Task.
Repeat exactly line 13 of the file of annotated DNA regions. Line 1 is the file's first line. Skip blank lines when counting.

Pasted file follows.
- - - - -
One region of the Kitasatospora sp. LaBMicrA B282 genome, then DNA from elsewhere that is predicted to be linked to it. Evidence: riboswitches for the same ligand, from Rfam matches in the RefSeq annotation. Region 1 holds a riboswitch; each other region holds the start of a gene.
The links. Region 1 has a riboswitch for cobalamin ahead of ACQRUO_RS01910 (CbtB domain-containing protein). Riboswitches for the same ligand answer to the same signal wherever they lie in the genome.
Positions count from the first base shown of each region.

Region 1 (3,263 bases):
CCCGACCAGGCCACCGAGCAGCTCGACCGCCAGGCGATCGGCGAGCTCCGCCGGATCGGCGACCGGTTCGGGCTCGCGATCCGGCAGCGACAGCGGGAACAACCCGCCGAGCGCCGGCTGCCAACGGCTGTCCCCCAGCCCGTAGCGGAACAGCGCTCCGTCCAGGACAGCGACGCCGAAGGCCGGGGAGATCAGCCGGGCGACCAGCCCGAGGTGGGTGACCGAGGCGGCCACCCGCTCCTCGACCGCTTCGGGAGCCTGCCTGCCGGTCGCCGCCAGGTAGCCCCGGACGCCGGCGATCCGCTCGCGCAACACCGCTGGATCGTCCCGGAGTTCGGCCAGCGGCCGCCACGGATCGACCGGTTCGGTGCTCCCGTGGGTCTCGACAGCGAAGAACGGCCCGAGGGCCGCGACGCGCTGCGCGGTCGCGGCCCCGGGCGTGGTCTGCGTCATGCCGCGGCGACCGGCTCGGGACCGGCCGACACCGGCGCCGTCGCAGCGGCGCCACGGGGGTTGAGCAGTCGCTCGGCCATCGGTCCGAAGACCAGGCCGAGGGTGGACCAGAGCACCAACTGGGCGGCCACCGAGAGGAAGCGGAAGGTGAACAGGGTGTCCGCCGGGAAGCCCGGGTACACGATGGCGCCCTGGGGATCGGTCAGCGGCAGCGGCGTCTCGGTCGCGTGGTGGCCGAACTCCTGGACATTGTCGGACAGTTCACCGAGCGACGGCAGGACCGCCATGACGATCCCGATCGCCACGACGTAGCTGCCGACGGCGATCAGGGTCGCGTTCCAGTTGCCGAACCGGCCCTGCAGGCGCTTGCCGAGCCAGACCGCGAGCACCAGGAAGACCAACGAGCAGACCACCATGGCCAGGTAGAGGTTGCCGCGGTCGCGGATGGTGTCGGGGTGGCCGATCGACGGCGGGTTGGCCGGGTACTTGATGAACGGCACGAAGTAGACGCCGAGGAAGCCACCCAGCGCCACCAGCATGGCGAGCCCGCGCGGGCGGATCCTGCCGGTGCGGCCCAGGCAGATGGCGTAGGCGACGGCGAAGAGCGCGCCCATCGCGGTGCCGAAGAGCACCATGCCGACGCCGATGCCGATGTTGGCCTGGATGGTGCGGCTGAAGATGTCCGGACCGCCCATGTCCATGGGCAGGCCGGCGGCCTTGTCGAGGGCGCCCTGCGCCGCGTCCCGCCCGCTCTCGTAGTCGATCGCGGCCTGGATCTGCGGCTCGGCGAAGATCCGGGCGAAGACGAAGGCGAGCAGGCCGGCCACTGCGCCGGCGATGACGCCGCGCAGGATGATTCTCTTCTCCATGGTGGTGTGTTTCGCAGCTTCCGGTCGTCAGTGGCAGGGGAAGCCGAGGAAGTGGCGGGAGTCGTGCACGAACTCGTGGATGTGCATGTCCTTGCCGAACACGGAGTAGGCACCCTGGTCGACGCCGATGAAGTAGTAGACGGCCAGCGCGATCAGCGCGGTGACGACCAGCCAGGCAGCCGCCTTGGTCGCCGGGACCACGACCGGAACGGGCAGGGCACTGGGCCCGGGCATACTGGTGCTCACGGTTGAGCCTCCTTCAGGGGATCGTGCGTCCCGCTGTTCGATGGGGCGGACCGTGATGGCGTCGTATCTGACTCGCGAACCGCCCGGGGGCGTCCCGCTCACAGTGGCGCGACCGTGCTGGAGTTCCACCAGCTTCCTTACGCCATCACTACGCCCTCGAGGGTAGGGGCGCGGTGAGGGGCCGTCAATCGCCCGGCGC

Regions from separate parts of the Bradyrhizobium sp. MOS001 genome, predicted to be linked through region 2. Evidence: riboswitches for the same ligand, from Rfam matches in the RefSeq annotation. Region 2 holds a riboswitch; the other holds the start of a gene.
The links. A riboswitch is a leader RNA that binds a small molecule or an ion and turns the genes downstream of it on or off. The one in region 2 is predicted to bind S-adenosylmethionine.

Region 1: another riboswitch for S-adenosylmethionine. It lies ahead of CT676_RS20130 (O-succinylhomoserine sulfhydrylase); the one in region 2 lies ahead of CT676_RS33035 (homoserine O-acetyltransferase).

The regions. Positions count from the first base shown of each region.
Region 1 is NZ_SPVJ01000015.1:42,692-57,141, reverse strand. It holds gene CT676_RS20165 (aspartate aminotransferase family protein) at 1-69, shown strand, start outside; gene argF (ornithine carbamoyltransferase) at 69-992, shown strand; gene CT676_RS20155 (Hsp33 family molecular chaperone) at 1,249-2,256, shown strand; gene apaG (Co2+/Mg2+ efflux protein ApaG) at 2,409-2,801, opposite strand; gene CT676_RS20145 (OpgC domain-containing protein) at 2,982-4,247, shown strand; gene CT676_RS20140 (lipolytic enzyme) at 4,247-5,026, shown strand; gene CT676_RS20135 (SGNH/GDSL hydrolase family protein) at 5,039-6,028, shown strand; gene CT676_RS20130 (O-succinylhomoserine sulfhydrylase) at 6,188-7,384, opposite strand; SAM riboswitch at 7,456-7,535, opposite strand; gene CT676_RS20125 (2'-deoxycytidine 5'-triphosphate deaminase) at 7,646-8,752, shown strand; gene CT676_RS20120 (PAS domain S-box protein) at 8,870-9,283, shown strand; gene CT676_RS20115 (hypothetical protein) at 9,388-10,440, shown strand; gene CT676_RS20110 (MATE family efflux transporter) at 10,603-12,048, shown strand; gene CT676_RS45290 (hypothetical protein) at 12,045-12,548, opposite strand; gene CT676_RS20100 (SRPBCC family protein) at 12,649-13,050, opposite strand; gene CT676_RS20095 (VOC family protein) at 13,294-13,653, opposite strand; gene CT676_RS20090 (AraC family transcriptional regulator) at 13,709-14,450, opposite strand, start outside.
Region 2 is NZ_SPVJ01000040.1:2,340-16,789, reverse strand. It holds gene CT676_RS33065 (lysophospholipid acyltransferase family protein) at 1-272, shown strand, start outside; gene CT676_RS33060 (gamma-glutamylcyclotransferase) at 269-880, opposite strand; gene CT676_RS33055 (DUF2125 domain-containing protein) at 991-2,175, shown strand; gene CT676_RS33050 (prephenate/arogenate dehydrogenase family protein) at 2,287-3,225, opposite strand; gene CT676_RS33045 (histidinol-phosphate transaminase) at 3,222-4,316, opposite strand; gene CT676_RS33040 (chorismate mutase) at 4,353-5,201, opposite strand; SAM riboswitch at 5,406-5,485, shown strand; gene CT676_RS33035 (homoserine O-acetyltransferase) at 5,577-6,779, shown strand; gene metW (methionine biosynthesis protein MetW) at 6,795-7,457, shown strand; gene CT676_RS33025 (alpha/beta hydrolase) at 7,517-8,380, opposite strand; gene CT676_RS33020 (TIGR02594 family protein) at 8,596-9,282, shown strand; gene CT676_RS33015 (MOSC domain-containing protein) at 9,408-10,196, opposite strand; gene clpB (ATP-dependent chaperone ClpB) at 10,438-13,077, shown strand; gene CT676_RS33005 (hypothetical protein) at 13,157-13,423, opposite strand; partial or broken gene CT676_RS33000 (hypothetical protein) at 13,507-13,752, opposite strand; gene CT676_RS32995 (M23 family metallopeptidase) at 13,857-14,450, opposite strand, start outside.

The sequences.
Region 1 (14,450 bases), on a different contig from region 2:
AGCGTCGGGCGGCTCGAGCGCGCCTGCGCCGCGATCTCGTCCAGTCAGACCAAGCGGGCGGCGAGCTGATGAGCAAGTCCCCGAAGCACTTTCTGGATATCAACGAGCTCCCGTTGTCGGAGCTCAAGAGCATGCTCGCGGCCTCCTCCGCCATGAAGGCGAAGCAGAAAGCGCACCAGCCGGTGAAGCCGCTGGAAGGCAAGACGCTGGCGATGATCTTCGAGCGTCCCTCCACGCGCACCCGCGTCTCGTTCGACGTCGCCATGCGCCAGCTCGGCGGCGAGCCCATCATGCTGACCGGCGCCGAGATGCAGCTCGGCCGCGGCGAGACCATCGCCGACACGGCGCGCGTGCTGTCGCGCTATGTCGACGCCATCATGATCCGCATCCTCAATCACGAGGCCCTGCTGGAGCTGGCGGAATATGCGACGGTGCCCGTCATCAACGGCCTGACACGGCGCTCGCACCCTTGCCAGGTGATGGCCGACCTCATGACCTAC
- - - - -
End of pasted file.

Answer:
Region 1 (14,450 bases), on a different contig from region 2: